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  • Nick Luhring

Trauma Informed Practices (TIP)

From Light City, Baltimore, representing the spirits of youth.

Ever wonder what shift is occurring in our schools to make it easier for students to deal with their Adverse Childhood Experiences or Adverse Community Environments (pair of ACEs)? After all, dealing with the ACEs of students helps to alleviate some of the strain of a violent past or environment and assists in breaking the traditional cycle of violence.

Trauma Informed Practices (or TIP) are practices for schools, public health initiatives, mental/behavioral health practices, youth services, and law enforcement to be able to coordinate with the knowledge of normally stigmatized traumas. Some of the practices they have put into place are:

1. Social and Emotional Learning Curriculum:People can experience trauma at any time in life, so being able to give youth the tools to deal with them in the context of Social and Emotional Learning (SEL) is extremely important. This means curriculum for students and teachers alike. It also means that principals are given the tools to be able to enact practices according to their school's needs.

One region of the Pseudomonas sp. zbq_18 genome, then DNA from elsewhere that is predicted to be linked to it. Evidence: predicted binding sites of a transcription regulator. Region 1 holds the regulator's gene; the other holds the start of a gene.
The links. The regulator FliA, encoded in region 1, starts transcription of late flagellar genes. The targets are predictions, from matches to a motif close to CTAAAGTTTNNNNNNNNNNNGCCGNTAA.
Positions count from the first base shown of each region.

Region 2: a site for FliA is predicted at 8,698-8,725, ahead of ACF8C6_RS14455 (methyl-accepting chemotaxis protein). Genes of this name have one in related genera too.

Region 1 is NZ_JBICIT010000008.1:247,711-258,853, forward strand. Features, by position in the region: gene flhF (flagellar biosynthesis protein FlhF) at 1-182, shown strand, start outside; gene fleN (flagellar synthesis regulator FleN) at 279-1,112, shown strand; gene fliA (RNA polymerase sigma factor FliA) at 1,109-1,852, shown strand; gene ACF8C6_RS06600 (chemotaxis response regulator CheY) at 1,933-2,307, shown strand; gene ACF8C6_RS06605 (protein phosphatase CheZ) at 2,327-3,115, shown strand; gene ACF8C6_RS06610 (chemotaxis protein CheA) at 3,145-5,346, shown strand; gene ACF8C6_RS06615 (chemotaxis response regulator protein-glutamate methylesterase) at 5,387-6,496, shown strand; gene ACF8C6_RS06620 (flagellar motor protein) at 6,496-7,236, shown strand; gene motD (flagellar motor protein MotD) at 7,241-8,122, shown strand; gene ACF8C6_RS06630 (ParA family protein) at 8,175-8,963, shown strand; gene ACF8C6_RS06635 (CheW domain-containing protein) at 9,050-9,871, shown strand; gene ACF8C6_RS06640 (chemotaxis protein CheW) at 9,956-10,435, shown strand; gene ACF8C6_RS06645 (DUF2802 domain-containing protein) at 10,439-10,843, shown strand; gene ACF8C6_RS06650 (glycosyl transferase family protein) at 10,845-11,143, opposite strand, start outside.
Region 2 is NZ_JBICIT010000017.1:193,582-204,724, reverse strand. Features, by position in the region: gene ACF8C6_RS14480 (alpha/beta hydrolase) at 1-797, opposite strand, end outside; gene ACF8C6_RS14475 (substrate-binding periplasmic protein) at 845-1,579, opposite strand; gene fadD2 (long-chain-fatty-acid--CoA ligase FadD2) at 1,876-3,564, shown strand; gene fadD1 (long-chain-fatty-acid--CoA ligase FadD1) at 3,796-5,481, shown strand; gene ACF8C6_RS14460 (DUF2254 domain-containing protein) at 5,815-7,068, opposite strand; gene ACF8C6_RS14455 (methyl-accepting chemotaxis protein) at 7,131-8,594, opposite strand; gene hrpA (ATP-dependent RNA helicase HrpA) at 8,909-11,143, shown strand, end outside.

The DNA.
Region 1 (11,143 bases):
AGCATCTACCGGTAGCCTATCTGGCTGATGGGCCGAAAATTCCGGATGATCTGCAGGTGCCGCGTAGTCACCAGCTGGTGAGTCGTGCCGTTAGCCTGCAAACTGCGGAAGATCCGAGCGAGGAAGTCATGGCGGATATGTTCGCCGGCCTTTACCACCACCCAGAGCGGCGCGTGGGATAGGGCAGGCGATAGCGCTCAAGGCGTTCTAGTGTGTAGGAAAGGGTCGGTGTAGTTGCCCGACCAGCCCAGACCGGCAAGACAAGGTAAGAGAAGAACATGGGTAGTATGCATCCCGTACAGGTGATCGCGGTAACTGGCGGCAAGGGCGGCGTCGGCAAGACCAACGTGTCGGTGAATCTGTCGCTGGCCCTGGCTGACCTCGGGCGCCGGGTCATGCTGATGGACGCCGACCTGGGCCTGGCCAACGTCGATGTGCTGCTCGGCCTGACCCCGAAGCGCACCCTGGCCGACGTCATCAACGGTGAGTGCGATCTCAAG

2. Peace Corner: a much better variant of wearing a dunce cap while sitting alone facing a wall, the "Peace Corner" is a place for students to go to to self-regulate their emotions. They may complete a short questionnaire where they circle which emotion they are feeling overwhelmed by and briefly explain why. This helps students recognize their emotions and develop strategies for managing them.

3. One-on-One Mentorship: sometimes that best resource is a person who has already been through it. Providing a mentor to each and every student is an incredibly valuable way to check in with kids on a regular basis. It helps inform staff about what is going on in the mind's of the students. It can also go a long way to making each student feel connected and reduce their risks of being victimized by violent behavior later on.

4. Teacher Support: different methods for developing Social and Emotional Learning for teachers can also go a long way. If a teacher is feeling overwhelmed, they may act in an ill-advised manner toward their students or other teachers. Having staff support can help teachers feel confident that their actions towards students and co-workers will always be as positive as possible.

A great example comes from Fall Hamilton Elementary school in Nashville, TN: Click here to read and watch!


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